The Ramen Girl (2008)
I wouldn’t wish to be stuck in the zombie apocalypse or a sadistic game in Shibuya, so shaking those glimpses of dark universes off, I looked for solace in a warm bowl of ramen. Just like Abby, the protagonist in The Ramen Girl, who stumbles sobbing into a closed ramen shop and leaves comforted and determined to achieve something.
This movie was mostly shot in Shinsen, a quieter Shibuya neighborhood. The ramen shop has closed down and reopened as an unrecognizable fancy restaurant. However, in honor of the film and to end this challenge triumphantly, I found a nearby ramen shop that I think reflects Abby’s ramen-making philosophy. An outsider both to ramen-making and Japan, she embraces her foreignness and reflects it in her ramen recipes. In the crucial tasting scene she serves a ramen with corn and tomato, puzzling the ramen master who nevertheless enjoys eating it. I went to Samurai Noodles and ordered vegetarian miso ramen with corn topping.
Fantasy vs. Reality: Quite realistic and shot on location, The Ramen Girl manages to convey the importance of ramen as soul food in Japan. Both chefs and customers really are that passionate about this bowl of delights. What’s not so realistic is that Abby can learn without speaking the language or having an interpreter. Then there’s the cost of her ex-boyfriend just leaving her in his apartment for months and not coming back. Not to dwell on details, but I’m also not sure what visa can be granted for unofficially learning how to cook ramen from a cantankerous local sensei.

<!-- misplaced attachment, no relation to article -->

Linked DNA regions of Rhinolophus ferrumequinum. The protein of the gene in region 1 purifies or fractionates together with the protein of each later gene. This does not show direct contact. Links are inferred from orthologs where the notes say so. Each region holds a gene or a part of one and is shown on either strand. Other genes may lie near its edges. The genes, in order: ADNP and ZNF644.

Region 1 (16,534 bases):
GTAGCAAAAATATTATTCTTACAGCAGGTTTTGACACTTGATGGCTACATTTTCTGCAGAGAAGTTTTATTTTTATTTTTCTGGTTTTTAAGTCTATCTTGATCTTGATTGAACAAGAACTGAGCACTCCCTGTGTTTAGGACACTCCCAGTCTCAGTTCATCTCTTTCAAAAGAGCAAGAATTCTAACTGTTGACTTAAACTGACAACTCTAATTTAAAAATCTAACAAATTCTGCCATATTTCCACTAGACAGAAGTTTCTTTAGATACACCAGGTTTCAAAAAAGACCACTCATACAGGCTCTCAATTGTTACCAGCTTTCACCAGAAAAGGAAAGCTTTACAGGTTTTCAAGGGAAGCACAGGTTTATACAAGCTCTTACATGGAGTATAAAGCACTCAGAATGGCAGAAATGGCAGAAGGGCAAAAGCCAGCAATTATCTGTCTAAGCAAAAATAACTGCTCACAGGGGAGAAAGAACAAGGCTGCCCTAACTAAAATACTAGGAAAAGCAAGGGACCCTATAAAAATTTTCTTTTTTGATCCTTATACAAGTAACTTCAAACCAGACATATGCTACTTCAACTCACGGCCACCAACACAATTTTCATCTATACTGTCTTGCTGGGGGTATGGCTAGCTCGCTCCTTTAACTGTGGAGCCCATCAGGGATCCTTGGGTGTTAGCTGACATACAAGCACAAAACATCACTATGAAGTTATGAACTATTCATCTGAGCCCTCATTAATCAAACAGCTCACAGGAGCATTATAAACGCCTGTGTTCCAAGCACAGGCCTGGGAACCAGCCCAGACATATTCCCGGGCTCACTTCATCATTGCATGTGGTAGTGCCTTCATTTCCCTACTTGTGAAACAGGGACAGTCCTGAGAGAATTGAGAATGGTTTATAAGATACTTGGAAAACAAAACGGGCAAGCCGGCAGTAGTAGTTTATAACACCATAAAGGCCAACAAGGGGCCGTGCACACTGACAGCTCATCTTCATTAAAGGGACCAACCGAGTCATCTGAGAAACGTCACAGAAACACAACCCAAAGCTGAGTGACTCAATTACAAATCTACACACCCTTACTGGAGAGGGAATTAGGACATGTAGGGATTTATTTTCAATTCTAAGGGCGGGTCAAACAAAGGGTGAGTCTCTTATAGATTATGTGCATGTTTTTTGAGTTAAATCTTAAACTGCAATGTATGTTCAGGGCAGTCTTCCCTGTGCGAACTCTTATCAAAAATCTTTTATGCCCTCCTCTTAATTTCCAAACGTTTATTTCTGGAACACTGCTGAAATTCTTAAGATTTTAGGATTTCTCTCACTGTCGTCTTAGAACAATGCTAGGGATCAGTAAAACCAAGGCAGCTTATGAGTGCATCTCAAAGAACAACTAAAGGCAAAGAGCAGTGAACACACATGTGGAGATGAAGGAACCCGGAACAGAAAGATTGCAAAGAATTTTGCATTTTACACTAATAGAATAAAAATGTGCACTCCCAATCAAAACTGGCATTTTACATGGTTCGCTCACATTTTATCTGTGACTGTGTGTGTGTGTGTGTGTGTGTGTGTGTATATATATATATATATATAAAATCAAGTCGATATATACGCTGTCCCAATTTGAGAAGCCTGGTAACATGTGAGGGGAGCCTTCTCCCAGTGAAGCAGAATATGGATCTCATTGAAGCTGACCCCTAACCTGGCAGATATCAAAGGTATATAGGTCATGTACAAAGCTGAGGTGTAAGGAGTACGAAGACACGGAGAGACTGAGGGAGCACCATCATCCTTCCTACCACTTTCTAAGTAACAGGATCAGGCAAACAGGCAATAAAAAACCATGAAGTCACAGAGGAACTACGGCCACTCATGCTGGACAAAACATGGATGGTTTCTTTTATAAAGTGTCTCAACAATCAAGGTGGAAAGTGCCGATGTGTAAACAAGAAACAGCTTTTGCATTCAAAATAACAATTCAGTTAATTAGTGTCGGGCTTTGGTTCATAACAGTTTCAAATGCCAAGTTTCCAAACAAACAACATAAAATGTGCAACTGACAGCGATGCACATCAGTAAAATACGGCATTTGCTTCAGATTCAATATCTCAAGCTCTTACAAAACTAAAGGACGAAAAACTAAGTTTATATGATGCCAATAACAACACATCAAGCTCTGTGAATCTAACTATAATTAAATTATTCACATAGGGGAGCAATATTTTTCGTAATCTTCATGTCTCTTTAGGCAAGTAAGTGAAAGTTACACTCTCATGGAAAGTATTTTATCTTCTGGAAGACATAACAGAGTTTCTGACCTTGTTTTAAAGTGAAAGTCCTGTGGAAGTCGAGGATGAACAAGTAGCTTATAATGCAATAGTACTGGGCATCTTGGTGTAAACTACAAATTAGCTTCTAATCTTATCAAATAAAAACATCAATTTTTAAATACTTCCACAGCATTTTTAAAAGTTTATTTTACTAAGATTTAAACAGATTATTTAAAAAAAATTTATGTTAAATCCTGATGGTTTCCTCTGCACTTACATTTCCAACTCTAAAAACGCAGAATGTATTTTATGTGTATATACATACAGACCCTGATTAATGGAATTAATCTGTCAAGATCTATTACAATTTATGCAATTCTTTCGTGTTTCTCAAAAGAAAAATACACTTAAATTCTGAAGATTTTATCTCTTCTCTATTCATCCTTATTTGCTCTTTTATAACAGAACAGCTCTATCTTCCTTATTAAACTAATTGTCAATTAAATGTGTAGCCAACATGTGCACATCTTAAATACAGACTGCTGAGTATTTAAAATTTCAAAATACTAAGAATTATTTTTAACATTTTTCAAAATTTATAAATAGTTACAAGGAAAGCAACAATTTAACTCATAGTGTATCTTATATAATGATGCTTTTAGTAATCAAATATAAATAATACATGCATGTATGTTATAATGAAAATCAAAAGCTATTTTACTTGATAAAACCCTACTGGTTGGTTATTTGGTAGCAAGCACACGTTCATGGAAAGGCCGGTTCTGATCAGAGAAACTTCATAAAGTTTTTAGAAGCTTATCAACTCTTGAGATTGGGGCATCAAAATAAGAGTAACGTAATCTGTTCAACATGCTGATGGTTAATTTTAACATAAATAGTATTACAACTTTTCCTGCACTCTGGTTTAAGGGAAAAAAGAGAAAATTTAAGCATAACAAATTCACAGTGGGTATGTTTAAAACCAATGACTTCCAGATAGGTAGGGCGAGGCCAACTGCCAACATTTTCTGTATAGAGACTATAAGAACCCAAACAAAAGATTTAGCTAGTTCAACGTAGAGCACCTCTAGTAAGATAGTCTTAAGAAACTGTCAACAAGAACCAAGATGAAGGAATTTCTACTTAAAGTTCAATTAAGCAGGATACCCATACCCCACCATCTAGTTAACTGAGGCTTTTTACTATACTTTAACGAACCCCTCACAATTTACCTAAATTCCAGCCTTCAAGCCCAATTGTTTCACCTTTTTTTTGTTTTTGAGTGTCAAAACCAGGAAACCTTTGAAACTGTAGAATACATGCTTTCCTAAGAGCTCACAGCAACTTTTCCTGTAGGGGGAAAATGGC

How to visit: This is the location of the now-closed ramen shop in Shinsen, and this is the location of the ramen shop I visited. However, going into any ramen shop, even without knowing anything about it just like Abby, will make you feel like you’re in the movie. Ramen fans can level up and go to the Ramen Museum in Yokohama, which is also featured in the movie.
Roll the Post-credit Scene
After 48 hours of Hollywood whirlwind enveloping Tokyo in a new light, it was almost a culture shock to go back to my daily life. That’s until I realized, even if I’m not living in an exact movie scene, I do live in Tokyo, the city from the movies. And within that city, I live in Kichijoji, one of the anime darlings with most anime studios in quiet buildings on the other side of my street. And I am the main character in my own unwritten story. We all are, wherever we are.